OUTSIDES INSIDE PATRIOTISM
As the words of Gaston Bachelard remind us, and as work by international relations critics such as the political philosopher Robert Walker (1993) repeatedly underlines, the spatial dualisms of ‘outside’ and ‘inside’ are a blindingly sharp force of division in modern Western thought, ultimately governing even moral considerations of good and bad. Both Bachelard and Walker are interested primarily in the philosophical and disciplinary force of such divisions but, in the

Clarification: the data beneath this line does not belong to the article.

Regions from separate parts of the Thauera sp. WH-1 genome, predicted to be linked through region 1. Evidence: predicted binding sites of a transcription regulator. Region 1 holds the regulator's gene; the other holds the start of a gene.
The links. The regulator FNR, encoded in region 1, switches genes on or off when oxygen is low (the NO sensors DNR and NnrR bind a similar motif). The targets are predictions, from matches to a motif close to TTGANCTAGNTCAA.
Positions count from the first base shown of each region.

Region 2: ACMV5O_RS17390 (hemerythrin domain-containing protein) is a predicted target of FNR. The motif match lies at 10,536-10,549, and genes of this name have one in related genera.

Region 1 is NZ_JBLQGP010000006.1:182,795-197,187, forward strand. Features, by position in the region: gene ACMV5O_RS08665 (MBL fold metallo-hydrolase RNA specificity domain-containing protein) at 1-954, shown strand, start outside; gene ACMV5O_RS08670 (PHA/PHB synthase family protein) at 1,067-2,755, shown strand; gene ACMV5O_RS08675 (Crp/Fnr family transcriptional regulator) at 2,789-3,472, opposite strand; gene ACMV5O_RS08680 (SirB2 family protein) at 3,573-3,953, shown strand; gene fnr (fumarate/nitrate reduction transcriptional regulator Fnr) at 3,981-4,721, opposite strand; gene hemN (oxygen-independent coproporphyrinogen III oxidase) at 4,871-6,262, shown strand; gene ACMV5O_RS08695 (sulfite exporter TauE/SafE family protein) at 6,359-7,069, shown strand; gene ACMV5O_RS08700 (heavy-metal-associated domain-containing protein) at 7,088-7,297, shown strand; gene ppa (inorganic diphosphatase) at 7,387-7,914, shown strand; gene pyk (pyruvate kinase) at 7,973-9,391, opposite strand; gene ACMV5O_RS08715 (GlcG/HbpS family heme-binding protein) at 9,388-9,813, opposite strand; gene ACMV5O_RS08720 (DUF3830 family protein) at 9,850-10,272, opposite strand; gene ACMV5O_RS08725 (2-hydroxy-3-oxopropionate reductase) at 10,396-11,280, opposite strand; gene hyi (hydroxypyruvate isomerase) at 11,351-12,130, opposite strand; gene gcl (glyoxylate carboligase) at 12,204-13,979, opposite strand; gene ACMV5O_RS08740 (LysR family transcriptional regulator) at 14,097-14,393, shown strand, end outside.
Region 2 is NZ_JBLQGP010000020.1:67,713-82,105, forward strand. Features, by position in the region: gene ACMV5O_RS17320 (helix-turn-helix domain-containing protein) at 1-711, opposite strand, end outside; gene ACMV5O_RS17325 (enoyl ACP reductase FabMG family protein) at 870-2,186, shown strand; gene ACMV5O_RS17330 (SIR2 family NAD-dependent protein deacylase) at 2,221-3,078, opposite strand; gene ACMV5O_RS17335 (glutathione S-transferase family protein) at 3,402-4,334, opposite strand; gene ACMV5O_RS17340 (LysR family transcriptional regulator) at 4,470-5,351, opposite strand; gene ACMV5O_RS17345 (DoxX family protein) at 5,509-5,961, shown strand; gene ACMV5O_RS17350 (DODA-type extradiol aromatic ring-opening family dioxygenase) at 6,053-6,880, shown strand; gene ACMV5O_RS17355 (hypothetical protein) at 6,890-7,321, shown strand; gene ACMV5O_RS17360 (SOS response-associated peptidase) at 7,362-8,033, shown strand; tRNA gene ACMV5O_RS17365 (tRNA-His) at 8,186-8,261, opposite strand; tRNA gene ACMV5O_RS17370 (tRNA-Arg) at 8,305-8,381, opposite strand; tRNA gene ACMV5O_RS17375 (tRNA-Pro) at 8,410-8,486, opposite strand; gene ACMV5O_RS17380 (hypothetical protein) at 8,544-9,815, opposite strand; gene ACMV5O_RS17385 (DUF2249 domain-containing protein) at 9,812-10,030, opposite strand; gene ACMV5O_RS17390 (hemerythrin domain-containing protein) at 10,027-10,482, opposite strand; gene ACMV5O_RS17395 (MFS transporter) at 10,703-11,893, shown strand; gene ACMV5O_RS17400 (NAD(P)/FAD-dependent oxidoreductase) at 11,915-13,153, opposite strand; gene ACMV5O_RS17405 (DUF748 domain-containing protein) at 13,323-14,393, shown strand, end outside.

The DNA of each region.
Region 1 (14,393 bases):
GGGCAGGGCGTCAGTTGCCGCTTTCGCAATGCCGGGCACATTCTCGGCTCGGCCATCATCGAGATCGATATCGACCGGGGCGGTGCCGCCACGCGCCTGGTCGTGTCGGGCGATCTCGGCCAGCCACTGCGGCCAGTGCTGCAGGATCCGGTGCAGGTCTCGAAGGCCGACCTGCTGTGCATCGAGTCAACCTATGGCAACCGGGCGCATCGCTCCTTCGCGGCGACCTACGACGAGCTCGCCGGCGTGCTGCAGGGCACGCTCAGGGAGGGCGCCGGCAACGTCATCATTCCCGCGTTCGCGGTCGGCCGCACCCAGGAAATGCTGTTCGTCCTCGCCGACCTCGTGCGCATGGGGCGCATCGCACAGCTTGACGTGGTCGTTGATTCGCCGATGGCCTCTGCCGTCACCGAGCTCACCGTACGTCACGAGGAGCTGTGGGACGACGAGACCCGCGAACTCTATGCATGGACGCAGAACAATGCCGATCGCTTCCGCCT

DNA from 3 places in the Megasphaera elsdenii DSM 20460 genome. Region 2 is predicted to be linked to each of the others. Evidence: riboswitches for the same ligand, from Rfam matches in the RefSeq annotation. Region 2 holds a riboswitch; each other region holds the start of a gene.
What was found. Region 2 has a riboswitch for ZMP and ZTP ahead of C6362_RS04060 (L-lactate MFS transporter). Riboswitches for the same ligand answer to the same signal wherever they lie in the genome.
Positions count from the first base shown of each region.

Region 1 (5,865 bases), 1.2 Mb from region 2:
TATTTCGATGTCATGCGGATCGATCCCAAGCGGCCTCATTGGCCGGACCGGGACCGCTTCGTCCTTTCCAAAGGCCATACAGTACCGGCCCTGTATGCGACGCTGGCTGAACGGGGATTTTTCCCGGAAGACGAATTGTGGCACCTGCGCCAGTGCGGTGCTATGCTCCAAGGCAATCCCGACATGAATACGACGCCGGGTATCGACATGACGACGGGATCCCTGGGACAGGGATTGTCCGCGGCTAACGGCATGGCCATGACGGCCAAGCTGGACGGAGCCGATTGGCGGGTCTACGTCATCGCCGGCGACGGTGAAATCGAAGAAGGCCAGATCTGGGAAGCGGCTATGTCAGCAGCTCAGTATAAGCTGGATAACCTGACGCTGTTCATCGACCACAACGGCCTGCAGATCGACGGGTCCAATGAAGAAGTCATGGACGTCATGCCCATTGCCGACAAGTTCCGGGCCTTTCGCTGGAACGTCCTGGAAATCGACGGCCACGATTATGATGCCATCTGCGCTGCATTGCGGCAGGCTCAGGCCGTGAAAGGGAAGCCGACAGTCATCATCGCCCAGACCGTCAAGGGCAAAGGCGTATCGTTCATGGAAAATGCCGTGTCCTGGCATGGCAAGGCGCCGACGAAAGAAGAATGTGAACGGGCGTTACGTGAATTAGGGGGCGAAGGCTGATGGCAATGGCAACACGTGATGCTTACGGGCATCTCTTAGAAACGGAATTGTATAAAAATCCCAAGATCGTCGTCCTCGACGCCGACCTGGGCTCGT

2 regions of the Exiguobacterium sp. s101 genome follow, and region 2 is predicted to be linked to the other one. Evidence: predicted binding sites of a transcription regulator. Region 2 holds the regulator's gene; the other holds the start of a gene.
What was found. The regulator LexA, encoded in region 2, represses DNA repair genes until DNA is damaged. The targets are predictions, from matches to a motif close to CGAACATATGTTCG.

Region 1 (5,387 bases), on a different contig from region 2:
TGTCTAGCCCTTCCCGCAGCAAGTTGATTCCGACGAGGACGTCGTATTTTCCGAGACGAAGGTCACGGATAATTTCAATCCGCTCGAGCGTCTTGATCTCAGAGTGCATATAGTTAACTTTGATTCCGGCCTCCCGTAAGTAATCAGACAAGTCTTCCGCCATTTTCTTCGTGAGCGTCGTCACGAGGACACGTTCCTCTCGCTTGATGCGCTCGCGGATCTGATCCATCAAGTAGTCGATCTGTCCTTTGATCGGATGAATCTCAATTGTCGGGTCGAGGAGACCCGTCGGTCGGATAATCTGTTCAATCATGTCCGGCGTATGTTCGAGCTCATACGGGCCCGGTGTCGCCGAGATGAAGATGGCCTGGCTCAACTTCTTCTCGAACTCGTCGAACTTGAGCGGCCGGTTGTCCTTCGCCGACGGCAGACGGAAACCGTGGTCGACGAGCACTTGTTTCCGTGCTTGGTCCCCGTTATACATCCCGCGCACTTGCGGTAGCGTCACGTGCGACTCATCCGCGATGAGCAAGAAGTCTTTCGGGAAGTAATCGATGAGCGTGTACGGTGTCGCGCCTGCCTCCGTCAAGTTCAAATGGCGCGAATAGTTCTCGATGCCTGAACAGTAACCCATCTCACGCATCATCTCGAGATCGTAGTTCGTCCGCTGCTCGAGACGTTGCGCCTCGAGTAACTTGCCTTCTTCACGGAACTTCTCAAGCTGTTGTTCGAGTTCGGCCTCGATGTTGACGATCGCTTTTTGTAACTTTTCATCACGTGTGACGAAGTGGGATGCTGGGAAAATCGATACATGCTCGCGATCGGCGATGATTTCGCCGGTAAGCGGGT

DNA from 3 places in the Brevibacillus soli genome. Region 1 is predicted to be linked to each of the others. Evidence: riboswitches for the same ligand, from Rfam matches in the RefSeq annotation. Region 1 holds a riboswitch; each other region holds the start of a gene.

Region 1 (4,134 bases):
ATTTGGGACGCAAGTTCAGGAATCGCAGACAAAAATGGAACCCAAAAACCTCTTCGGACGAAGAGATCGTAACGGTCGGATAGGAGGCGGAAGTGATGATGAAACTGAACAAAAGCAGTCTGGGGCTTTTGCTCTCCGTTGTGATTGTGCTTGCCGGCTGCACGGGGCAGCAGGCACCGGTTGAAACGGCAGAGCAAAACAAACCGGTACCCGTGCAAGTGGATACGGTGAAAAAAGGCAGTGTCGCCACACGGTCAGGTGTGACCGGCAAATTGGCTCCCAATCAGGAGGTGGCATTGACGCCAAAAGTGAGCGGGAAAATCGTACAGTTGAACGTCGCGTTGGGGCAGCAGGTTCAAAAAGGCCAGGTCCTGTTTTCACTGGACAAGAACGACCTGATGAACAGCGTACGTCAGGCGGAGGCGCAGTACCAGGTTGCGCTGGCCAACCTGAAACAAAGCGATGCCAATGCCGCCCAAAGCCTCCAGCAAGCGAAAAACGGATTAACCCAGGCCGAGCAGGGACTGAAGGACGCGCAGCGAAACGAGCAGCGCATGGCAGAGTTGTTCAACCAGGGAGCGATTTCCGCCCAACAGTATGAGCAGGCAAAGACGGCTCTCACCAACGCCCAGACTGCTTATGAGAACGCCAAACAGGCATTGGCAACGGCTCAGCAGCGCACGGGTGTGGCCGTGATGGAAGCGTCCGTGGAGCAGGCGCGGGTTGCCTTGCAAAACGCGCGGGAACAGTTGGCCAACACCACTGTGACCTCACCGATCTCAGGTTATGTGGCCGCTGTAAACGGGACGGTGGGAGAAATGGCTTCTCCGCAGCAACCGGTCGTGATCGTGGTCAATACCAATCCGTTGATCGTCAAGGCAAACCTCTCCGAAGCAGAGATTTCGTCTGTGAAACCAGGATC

hope of displacing an epistemology/empirics dualism in this chapter, my concerns move between such philosophical themes and their reactivation in the domains of cultural commentary and criticism. The particular domains in question are those discourses that were so evident in the commentary that followed the bomb blast that killed 168 adults and children in the US federal office building in downtown Oklahoma City on 19 April 1995. From the very first headlines about terror reaching into the heart of the heartland to the later responses concerning the need for renewed government guarantees of heartland security, these discourses were characterized by a common popular geopolitical construction of a ‘heartland’ space. While nobody may have been able to draw it on a map and while it proved nationally expandable from the rural mid-west outwards (with politicians in 1996 starting stump speeches addressing so-called heartland audiences the length and breadth of the country) it was always clear – or so it seemed – what the heartland was not. It was not the outside. It was the heart of the inside. Thus, as the three quotations collected in the epigraph above make manifest, immediate postbombing responses cast the attack as originating beyond the heartland and beyond the borders of the USA. In so doing, they divided the ‘national’ from the ‘international’ in terms of ‘inside’ and ‘outside’, placing the heartland at the very centre of a now seemingly vulnerable inside (see Figure 9.1). This inside/outside discursive pattern clearly paralleled and, in some obvious cases, directly borrowed themes from other discourses that had characterized earlier commentary on the Gulf War in the USA (see Sparke, 1999). However, as a result of the hegemonic geopolitics dividing the outside from the inside in American popular culture, the two events were generally viewed as unrelated. It is this rigidly dualistic, moralistic and, as such, powerful spatialization of the political that I have entitled here heartland geopolitics. As such, I argue that it is a geopolitical graphing of the geo to which critical geopolitics can bring the same kind of critical deconstructive analysis that Gearóid Ó Tuathail (1996) has brought to analysing the formulation of the paradigmatic geopolitical heartland by Halford Mackinder.